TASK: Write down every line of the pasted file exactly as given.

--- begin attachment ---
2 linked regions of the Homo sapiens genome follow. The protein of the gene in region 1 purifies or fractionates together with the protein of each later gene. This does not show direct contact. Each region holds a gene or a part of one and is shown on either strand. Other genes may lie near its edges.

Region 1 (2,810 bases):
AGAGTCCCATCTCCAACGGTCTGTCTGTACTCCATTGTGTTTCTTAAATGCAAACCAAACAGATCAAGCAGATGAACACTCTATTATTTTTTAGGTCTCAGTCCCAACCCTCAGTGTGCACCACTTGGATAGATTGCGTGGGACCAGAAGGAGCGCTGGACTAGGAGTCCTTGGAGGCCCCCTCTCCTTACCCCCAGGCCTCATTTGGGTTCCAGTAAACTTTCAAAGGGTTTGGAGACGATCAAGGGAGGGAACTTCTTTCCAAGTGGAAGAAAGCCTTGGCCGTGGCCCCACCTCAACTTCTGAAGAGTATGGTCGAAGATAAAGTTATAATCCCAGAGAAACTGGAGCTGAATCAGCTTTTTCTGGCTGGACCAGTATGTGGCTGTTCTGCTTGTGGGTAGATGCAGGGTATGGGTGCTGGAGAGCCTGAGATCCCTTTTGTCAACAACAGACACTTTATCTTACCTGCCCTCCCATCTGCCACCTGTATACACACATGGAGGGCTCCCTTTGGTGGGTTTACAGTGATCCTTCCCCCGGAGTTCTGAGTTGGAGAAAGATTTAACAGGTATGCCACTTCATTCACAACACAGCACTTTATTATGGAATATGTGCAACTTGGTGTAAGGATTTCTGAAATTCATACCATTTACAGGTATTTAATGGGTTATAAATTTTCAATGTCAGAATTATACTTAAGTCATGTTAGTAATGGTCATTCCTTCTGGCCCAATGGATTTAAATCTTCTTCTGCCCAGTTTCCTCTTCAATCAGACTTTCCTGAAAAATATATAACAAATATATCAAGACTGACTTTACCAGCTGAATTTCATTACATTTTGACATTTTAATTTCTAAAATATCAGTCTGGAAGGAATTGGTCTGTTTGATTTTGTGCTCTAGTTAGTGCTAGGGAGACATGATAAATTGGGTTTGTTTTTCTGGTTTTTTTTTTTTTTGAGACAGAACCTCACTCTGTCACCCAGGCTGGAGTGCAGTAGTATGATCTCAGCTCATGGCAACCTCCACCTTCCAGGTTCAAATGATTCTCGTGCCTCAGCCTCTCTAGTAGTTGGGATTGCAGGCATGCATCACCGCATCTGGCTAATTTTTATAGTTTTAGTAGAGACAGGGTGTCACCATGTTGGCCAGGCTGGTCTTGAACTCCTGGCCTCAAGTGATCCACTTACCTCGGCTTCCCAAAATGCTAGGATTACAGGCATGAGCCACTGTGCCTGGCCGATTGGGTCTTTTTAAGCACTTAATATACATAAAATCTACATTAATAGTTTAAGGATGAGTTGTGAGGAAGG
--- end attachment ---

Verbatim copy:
2 linked regions of the Homo sapiens genome follow. The protein of the gene in region 1 purifies or fractionates together with the protein of each later gene. This does not show direct contact. Each region holds a gene or a part of one and is shown on either strand. Other genes may lie near its edges.

Region 1 (2,810 bases):
AGAGTCCCATCTCCAACGGTCTGTCTGTACTCCATTGTGTTTCTTAAATGCAAACCAAACAGATCAAGCAGATGAACACTCTATTATTTTTTAGGTCTCAGTCCCAACCCTCAGTGTGCACCACTTGGATAGATTGCGTGGGACCAGAAGGAGCGCTGGACTAGGAGTCCTTGGAGGCCCCCTCTCCTTACCCCCAGGCCTCATTTGGGTTCCAGTAAACTTTCAAAGGGTTTGGAGACGATCAAGGGAGGGAACTTCTTTCCAAGTGGAAGAAAGCCTTGGCCGTGGCCCCACCTCAACTTCTGAAGAGTATGGTCGAAGATAAAGTTATAATCCCAGAGAAACTGGAGCTGAATCAGCTTTTTCTGGCTGGACCAGTATGTGGCTGTTCTGCTTGTGGGTAGATGCAGGGTATGGGTGCTGGAGAGCCTGAGATCCCTTTTGTCAACAACAGACACTTTATCTTACCTGCCCTCCCATCTGCCACCTGTATACACACATGGAGGGCTCCCTTTGGTGGGTTTACAGTGATCCTTCCCCCGGAGTTCTGAGTTGGAGAAAGATTTAACAGGTATGCCACTTCATTCACAACACAGCACTTTATTATGGAATATGTGCAACTTGGTGTAAGGATTTCTGAAATTCATACCATTTACAGGTATTTAATGGGTTATAAATTTTCAATGTCAGAATTATACTTAAGTCATGTTAGTAATGGTCATTCCTTCTGGCCCAATGGATTTAAATCTTCTTCTGCCCAGTTTCCTCTTCAATCAGACTTTCCTGAAAAATATATAACAAATATATCAAGACTGACTTTACCAGCTGAATTTCATTACATTTTGACATTTTAATTTCTAAAATATCAGTCTGGAAGGAATTGGTCTGTTTGATTTTGTGCTCTAGTTAGTGCTAGGGAGACATGATAAATTGGGTTTGTTTTTCTGGTTTTTTTTTTTTTTGAGACAGAACCTCACTCTGTCACCCAGGCTGGAGTGCAGTAGTATGATCTCAGCTCATGGCAACCTCCACCTTCCAGGTTCAAATGATTCTCGTGCCTCAGCCTCTCTAGTAGTTGGGATTGCAGGCATGCATCACCGCATCTGGCTAATTTTTATAGTTTTAGTAGAGACAGGGTGTCACCATGTTGGCCAGGCTGGTCTTGAACTCCTGGCCTCAAGTGATCCACTTACCTCGGCTTCCCAAAATGCTAGGATTACAGGCATGAGCCACTGTGCCTGGCCGATTGGGTCTTTTTAAGCACTTAATATACATAAAATCTACATTAATAGTTTAAGGATGAGTTGTGAGGAAGG